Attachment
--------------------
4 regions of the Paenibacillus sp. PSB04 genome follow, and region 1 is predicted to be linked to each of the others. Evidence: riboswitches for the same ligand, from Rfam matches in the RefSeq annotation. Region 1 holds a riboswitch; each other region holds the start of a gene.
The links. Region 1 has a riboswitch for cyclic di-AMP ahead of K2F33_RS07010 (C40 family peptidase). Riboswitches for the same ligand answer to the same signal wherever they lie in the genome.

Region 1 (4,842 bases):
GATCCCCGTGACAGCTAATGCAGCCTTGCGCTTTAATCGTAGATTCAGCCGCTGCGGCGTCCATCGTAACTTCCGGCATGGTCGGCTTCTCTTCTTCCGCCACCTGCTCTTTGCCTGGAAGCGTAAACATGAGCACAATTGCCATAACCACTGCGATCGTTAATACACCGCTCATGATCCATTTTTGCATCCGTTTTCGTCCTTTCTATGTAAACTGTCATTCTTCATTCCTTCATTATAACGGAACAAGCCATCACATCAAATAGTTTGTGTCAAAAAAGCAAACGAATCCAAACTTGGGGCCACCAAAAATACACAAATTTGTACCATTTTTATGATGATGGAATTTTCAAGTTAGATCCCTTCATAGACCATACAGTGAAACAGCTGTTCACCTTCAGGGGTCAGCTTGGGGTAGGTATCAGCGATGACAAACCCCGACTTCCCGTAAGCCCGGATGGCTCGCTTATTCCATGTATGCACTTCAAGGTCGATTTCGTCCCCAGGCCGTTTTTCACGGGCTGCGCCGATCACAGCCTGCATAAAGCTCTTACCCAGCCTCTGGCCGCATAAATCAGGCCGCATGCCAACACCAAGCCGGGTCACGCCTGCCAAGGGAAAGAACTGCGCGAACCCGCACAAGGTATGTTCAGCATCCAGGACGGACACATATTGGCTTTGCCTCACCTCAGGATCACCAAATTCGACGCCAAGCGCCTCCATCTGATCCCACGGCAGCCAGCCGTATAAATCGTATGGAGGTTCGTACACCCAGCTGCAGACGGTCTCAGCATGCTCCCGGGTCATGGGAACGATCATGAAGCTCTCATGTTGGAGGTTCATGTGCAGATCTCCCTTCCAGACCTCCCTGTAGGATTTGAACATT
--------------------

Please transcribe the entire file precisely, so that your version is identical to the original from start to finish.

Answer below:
4 regions of the Paenibacillus sp. PSB04 genome follow, and region 1 is predicted to be linked to each of the others. Evidence: riboswitches for the same ligand, from Rfam matches in the RefSeq annotation. Region 1 holds a riboswitch; each other region holds the start of a gene.
The links. Region 1 has a riboswitch for cyclic di-AMP ahead of K2F33_RS07010 (C40 family peptidase). Riboswitches for the same ligand answer to the same signal wherever they lie in the genome.

Region 1 (4,842 bases):
GATCCCCGTGACAGCTAATGCAGCCTTGCGCTTTAATCGTAGATTCAGCCGCTGCGGCGTCCATCGTAACTTCCGGCATGGTCGGCTTCTCTTCTTCCGCCACCTGCTCTTTGCCTGGAAGCGTAAACATGAGCACAATTGCCATAACCACTGCGATCGTTAATACACCGCTCATGATCCATTTTTGCATCCGTTTTCGTCCTTTCTATGTAAACTGTCATTCTTCATTCCTTCATTATAACGGAACAAGCCATCACATCAAATAGTTTGTGTCAAAAAAGCAAACGAATCCAAACTTGGGGCCACCAAAAATACACAAATTTGTACCATTTTTATGATGATGGAATTTTCAAGTTAGATCCCTTCATAGACCATACAGTGAAACAGCTGTTCACCTTCAGGGGTCAGCTTGGGGTAGGTATCAGCGATGACAAACCCCGACTTCCCGTAAGCCCGGATGGCTCGCTTATTCCATGTATGCACTTCAAGGTCGATTTCGTCCCCAGGCCGTTTTTCACGGGCTGCGCCGATCACAGCCTGCATAAAGCTCTTACCCAGCCTCTGGCCGCATAAATCAGGCCGCATGCCAACACCAAGCCGGGTCACGCCTGCCAAGGGAAAGAACTGCGCGAACCCGCACAAGGTATGTTCAGCATCCAGGACGGACACATATTGGCTTTGCCTCACCTCAGGATCACCAAATTCGACGCCAAGCGCCTCCATCTGATCCCACGGCAGCCAGCCGTATAAATCGTATGGAGGTTCGTACACCCAGCTGCAGACGGTCTCAGCATGCTCCCGGGTCATGGGAACGATCATGAAGCTCTCATGTTGGAGGTTCATGTGCAGATCTCCCTTCCAGACCTCCCTGTAGGATTTGAACATT